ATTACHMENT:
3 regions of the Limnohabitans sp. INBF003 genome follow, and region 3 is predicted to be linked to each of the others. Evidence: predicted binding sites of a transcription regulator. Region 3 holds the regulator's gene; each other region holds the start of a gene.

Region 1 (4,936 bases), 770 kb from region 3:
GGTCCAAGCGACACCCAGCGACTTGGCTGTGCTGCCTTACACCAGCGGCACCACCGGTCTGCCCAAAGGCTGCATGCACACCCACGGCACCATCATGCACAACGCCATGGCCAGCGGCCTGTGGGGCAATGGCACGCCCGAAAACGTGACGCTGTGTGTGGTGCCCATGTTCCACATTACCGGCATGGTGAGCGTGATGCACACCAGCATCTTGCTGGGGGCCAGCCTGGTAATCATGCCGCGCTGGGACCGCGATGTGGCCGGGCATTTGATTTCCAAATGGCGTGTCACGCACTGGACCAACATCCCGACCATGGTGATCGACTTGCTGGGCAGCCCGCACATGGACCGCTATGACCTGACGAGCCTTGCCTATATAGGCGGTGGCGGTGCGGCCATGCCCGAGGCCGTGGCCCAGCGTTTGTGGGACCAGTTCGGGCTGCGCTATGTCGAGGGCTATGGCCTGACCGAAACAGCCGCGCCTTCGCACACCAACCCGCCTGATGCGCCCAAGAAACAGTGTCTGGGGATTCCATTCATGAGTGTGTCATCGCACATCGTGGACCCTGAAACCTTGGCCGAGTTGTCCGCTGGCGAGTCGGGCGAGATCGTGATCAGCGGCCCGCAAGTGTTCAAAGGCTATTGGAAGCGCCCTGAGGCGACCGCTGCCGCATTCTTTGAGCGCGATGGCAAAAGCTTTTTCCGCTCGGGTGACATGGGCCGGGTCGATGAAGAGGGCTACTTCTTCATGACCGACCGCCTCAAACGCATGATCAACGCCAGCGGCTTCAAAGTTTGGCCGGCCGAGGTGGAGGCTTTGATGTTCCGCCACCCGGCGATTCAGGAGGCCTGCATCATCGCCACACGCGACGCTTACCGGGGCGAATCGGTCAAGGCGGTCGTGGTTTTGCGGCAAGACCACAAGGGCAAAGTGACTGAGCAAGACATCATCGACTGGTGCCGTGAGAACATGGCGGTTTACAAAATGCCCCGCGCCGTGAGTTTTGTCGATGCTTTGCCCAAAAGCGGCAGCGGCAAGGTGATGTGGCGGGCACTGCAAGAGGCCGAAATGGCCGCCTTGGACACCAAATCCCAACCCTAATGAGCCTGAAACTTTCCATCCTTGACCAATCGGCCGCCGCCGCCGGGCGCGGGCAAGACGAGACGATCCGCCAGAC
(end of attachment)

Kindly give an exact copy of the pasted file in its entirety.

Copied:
3 regions of the Limnohabitans sp. INBF003 genome follow, and region 3 is predicted to be linked to each of the others. Evidence: predicted binding sites of a transcription regulator. Region 3 holds the regulator's gene; each other region holds the start of a gene.

Region 1 (4,936 bases), 770 kb from region 3:
GGTCCAAGCGACACCCAGCGACTTGGCTGTGCTGCCTTACACCAGCGGCACCACCGGTCTGCCCAAAGGCTGCATGCACACCCACGGCACCATCATGCACAACGCCATGGCCAGCGGCCTGTGGGGCAATGGCACGCCCGAAAACGTGACGCTGTGTGTGGTGCCCATGTTCCACATTACCGGCATGGTGAGCGTGATGCACACCAGCATCTTGCTGGGGGCCAGCCTGGTAATCATGCCGCGCTGGGACCGCGATGTGGCCGGGCATTTGATTTCCAAATGGCGTGTCACGCACTGGACCAACATCCCGACCATGGTGATCGACTTGCTGGGCAGCCCGCACATGGACCGCTATGACCTGACGAGCCTTGCCTATATAGGCGGTGGCGGTGCGGCCATGCCCGAGGCCGTGGCCCAGCGTTTGTGGGACCAGTTCGGGCTGCGCTATGTCGAGGGCTATGGCCTGACCGAAACAGCCGCGCCTTCGCACACCAACCCGCCTGATGCGCCCAAGAAACAGTGTCTGGGGATTCCATTCATGAGTGTGTCATCGCACATCGTGGACCCTGAAACCTTGGCCGAGTTGTCCGCTGGCGAGTCGGGCGAGATCGTGATCAGCGGCCCGCAAGTGTTCAAAGGCTATTGGAAGCGCCCTGAGGCGACCGCTGCCGCATTCTTTGAGCGCGATGGCAAAAGCTTTTTCCGCTCGGGTGACATGGGCCGGGTCGATGAAGAGGGCTACTTCTTCATGACCGACCGCCTCAAACGCATGATCAACGCCAGCGGCTTCAAAGTTTGGCCGGCCGAGGTGGAGGCTTTGATGTTCCGCCACCCGGCGATTCAGGAGGCCTGCATCATCGCCACACGCGACGCTTACCGGGGCGAATCGGTCAAGGCGGTCGTGGTTTTGCGGCAAGACCACAAGGGCAAAGTGACTGAGCAAGACATCATCGACTGGTGCCGTGAGAACATGGCGGTTTACAAAATGCCCCGCGCCGTGAGTTTTGTCGATGCTTTGCCCAAAAGCGGCAGCGGCAAGGTGATGTGGCGGGCACTGCAAGAGGCCGAAATGGCCGCCTTGGACACCAAATCCCAACCCTAATGAGCCTGAAACTTTCCATCCTTGACCAATCGGCCGCCGCCGCCGGGCGCGGGCAAGACGAGACGATCCGCCAGAC